"We use cold plasma therapy and the CPT®patch to supplement traditional wound care for our difficult and poorly healing wounds."

Prof. Dr. med. Ole Goertz
Chief Physician for Plastic, Reconstructive & Aesthetic Surgery,
Martin Luther Hospital, Berlin
CPT® Plasma.Competence.Center.

for your treatment success

"We use cold plasma therapy and the CPT®patch to supplement traditional wound care for our difficult and poorly healing wounds."

Prof. Dr. med. Ole Goertz
Chief Physician for Plastic, Reconstructive & Aesthetic Surgery,
Martin Luther Hospital, Berlin
CPT® Plasma.Kompetenz.Zentrum.

Treatment with the CPT®patch

The application of the dressing is simple and safe

For treatment, apply a CPT®patch to the wound area and operate it by means of the CPT®cube.

For treatment, apply a CPT®patch to the wound area and operate it by means of the CPT®cube.

1. open sterile packaging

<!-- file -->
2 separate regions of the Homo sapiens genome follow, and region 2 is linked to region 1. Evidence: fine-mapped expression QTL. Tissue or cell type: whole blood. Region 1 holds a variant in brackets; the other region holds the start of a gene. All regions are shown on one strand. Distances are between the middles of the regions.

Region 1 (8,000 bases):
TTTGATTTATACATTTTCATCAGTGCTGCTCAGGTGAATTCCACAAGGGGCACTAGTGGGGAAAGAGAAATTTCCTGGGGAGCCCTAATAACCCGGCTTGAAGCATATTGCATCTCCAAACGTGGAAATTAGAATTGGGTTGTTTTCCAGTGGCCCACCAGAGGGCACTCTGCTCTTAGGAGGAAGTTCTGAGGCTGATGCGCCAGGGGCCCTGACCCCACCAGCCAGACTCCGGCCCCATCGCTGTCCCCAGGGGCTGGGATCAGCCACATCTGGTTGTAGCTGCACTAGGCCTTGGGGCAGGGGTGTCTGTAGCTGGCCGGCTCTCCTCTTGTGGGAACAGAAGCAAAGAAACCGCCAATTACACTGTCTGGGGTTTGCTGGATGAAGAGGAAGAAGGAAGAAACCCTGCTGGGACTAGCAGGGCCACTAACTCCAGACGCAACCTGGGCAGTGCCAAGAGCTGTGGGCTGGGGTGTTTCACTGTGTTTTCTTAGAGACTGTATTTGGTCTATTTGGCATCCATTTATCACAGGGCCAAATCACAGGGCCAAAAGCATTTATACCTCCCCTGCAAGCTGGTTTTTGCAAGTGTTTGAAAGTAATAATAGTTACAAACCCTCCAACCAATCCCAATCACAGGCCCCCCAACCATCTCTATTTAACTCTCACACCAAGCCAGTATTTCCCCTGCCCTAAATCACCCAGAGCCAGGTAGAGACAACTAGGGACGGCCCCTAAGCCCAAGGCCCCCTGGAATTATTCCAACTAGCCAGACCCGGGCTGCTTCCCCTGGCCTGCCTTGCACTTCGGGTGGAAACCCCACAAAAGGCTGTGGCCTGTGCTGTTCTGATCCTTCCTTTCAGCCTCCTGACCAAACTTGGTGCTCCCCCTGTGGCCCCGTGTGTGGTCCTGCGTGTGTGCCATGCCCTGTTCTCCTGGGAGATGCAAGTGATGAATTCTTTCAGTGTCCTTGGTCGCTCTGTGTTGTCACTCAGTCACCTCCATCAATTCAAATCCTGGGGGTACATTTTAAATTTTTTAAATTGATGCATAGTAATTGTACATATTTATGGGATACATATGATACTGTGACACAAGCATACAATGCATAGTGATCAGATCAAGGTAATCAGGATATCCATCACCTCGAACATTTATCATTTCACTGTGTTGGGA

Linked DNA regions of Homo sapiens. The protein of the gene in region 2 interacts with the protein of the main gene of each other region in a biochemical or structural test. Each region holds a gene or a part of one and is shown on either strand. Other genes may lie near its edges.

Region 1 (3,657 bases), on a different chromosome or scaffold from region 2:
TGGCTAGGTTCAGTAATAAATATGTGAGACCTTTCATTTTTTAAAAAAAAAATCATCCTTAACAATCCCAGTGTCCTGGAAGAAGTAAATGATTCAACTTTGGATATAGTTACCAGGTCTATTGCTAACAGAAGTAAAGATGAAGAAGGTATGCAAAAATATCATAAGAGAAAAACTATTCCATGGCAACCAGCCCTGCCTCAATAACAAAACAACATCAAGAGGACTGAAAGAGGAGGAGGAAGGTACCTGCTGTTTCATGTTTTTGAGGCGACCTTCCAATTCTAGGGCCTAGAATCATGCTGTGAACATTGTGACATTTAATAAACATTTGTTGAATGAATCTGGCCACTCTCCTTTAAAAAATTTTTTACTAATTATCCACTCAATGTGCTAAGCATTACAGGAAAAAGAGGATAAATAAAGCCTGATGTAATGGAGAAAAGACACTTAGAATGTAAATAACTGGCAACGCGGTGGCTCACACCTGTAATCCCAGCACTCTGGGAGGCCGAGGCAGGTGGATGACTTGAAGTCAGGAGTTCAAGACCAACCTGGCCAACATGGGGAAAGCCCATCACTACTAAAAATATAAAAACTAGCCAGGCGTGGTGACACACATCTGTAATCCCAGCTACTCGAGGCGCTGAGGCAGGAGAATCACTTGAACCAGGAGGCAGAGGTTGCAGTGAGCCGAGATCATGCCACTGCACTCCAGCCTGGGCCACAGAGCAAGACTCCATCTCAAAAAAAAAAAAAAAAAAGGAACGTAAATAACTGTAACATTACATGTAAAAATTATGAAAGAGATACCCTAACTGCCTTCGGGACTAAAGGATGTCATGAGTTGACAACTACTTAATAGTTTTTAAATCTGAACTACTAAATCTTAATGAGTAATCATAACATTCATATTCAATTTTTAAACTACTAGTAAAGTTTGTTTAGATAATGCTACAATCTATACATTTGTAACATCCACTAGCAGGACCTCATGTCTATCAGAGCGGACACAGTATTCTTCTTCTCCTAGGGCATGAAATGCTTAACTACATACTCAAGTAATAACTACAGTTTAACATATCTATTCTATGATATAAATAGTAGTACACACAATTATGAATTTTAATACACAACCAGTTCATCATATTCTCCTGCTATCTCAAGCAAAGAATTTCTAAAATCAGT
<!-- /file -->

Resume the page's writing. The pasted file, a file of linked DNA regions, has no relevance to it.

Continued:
2. remove CPT®patch

3. remove protective foil

3. apply CPT®patch

The treatment starts automatically after pressing the start/stop key on the CPT®cube. The treatment lasts 2 minutes.

The treatment can be repeated as often as necessary until the desired therapeutic success has been achieved. However, it should be noted that there should be at least 24 hours between each plasma treatment.

The treatment can and should be applied adjuvantly to other forms of therapy or recommendations of the corresponding guidelines at the discretion of the treating physician. Following plasma treatment, the wound is covered with commercially available wound dressings.

The effect

Clinical, dermatological examinations have revealed the following:

Application to the mode of action

Application to the mode of action of disinfection using the example of COLDPLASMATECH

Initial situation: colonization with Pseudomonas aeruginosa, venous leg ulcer, 61-year-old patient
Initial situation - colonization with Pseudomonas aeruginosa
Result after treatment
with the CPT®patch
after treatment with the CPT®patch

The treatment and the systems

How does a cold plasma treatment work?